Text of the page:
If you ask investors why Costco is so dominant, you will likely get answers such as low prices, strong cost control, consumer-friendly returns practices, membership program, and cheap gas, hot dogs, and rotisserie chicken. All of these are important elements to Costco’s business model, but they pale in comparison to one factor: Costco’s low stock-keeping unit (SKU) count. This is the single-most important driver of Costco’s business, and what truly makes their model impossible to replace.
The key difference between Costco and other major retailers such as Walmart is that Costco carries a very low selection of products, around 4,000 SKUs in-store versus about 120,000 at Walmart. Instead of having 4 brands of ketchup, Costco will only carry one (at my local store, it’s French’s). Using ketchup as an example, this has several implications:
- First, Costco sells significantly more French’s ketchup than anyone else, since anyone who needs ketchup can only buy French’s.
- Second, because Costco members are conditioned to shop at Costco for all their daily needs and more importantly, trust Costco’s merchandise to be high-quality products, they will buy French’s ketchup without considering alternative brands.
From Costco’s perspective, this means that its negotiating power with suppliers is on a different level from even other retail giants such as Wal Mart. Costco is not merely stocking French’s ketchup, it actively sells French’s by making it the only option for ketchup. At Loblaws or Walmart, French’s needs to compete against other ketchup brands by spending on fancy labels, in-store displays, or brand advertising.
To put this another way, in theory, French’s can be profitable on sales to Costco as long as it can sell above manufacturing cost since it does not need to spend on marketing to drive sales, while French’s needs to cover marketing costs on sales to other distributors. This is Costco’s true moat: the ability to negotiate pricing down to production cost due to their massive customer base of 116 million cardholders buying a limited number of SKUs.
As Costco builds new stores, adds new members, and drives traffic and sales through cheap gas and hot dogs, suppliers sell more and achieve greater economies of scale on fixed costs, allowing Costco to lower prices even more and further improving their competitive advantage. Today, given Costco’s size and strong reputation among members, it is impossible to think of a business model that can achieve lower pricing sustainably.
Costco’s ability to aggressively negotiate savings for members is true not just for products but for services as well. A good example of Costco’s power is the dispute with American Express for Costco’s co-brand credit card in the United States during 2016. At the time, Costco represented 10% of American Express’s volumes but ended up switching to Visa with Citigroup as the provider after Citi/Visa offered an unprecedented 0% interchange rate on purchases at Costco along with very generous benefits to cardholders. American Express and Visa are powerful companies but had to offer significant concessions for the right to access Costco’s customer base, which Costco passed on to members through cost savings.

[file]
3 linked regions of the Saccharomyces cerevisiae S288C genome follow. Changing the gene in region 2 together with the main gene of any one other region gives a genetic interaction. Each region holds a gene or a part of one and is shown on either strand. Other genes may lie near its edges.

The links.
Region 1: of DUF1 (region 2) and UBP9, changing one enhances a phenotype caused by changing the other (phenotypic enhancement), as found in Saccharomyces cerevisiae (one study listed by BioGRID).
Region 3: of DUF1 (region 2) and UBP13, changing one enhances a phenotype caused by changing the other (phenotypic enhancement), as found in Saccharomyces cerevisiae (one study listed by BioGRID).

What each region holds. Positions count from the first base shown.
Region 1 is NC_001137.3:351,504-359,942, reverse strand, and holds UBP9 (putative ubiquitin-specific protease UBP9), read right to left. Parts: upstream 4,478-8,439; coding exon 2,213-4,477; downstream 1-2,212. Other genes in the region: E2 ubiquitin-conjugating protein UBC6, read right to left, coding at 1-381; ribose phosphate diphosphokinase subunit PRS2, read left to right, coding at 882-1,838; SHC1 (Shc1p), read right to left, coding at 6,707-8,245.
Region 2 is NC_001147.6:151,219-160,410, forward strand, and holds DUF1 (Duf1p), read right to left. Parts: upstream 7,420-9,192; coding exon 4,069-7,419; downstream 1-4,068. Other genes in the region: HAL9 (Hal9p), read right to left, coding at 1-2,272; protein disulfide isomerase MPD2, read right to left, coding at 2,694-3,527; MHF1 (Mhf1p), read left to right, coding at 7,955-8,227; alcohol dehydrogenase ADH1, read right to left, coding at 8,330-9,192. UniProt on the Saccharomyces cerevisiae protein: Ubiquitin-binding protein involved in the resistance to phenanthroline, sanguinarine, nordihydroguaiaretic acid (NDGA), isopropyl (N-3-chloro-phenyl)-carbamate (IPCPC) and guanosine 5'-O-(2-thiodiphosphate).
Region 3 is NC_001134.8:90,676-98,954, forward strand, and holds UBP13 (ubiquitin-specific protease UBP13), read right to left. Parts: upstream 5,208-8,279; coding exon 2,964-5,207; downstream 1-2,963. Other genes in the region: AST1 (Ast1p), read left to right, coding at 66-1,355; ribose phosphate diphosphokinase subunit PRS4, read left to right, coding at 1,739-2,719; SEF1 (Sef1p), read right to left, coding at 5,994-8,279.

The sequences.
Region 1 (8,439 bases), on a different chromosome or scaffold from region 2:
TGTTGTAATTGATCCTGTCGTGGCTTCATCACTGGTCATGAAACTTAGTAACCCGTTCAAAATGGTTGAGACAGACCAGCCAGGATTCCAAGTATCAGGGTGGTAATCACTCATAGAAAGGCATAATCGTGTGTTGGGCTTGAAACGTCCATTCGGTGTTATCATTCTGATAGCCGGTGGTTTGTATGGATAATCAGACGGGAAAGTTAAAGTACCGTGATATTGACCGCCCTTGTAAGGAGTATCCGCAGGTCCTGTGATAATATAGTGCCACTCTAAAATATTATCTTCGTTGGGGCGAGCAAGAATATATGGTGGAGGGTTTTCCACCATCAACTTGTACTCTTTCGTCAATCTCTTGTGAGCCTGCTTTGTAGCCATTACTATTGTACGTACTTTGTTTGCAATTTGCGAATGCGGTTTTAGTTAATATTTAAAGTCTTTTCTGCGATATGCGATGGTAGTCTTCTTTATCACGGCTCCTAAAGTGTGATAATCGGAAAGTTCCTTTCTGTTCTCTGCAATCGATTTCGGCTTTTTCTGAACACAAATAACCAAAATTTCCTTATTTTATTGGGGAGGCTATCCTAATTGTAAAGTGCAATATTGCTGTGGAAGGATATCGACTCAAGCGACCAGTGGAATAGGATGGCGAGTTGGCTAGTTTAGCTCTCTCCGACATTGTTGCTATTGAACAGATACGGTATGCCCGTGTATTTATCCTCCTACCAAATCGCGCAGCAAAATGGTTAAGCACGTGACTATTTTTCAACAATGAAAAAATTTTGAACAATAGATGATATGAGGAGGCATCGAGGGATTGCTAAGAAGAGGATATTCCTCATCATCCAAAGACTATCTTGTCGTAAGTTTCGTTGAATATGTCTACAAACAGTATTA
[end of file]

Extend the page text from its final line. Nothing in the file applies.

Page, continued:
Costco is one of those “unicorn” businesses that have a truly irreplaceable competitive advantage with a management team that is solely dedicated on reinforcing every element of its moat, and we are thrilled to own Costco stock for the long run.
Quick thoughts on Costco’s valuation
The most common objection to owning Costco’s stock is valuation, with shares currently trading at 40x consensus earnings versus about 19x earnings for the S&P 500.
In Costco’s defense, there are several reasons why I think Costco’s valuation is more reasonable than it initially seems:
- Costco is a terrific, recession-proof business with a very durable competitive advantage.
- Costco has very low leverage both financially and operationally, with a net cash position on its balance sheet and owning rather than leasing its stores, which depresses near-term cash flow but provides greater future upside and stability.
- Costco runs at a negative working capital cycle such that cash flow is typically higher than reported earnings.
- Costco has a long runway of growth. Costco’s share of retail sales in the United States is still low-single digit percentage, while Costco is in the early innings of store growth internationally in places such as Europe, Asia, and Australia.
- Costco screens as a defensive stock given its track record of dividend growth and sector classification as a “consumer defensive” company. Such companies tend to demand premium valuations given broad ownership from ETFs and the perception that they are recession-proof.
Most importantly, Costco is playing the long game. The management consistently prioritizes the long-term sustainability of the business over near-term profits. One example is consistently choosing to lower prices rather than take higher margins even when possible. Another example is their industry-leading salaries and benefits for employees. Costco’s reported earnings could be significantly higher, but at the expense of customer loyalty and labor relations. This is compounding at its best.
On an enterprise value and cash flow basis, Costco is no more expensive than many other high-quality, growth businesses while having a significantly larger moat and defensive characteristic than basically any business I’ve studied. We are happy to be shareholders of Costco and expect Costco’s earnings, moat, and share price to be higher over the next 5, 10, and 20 years.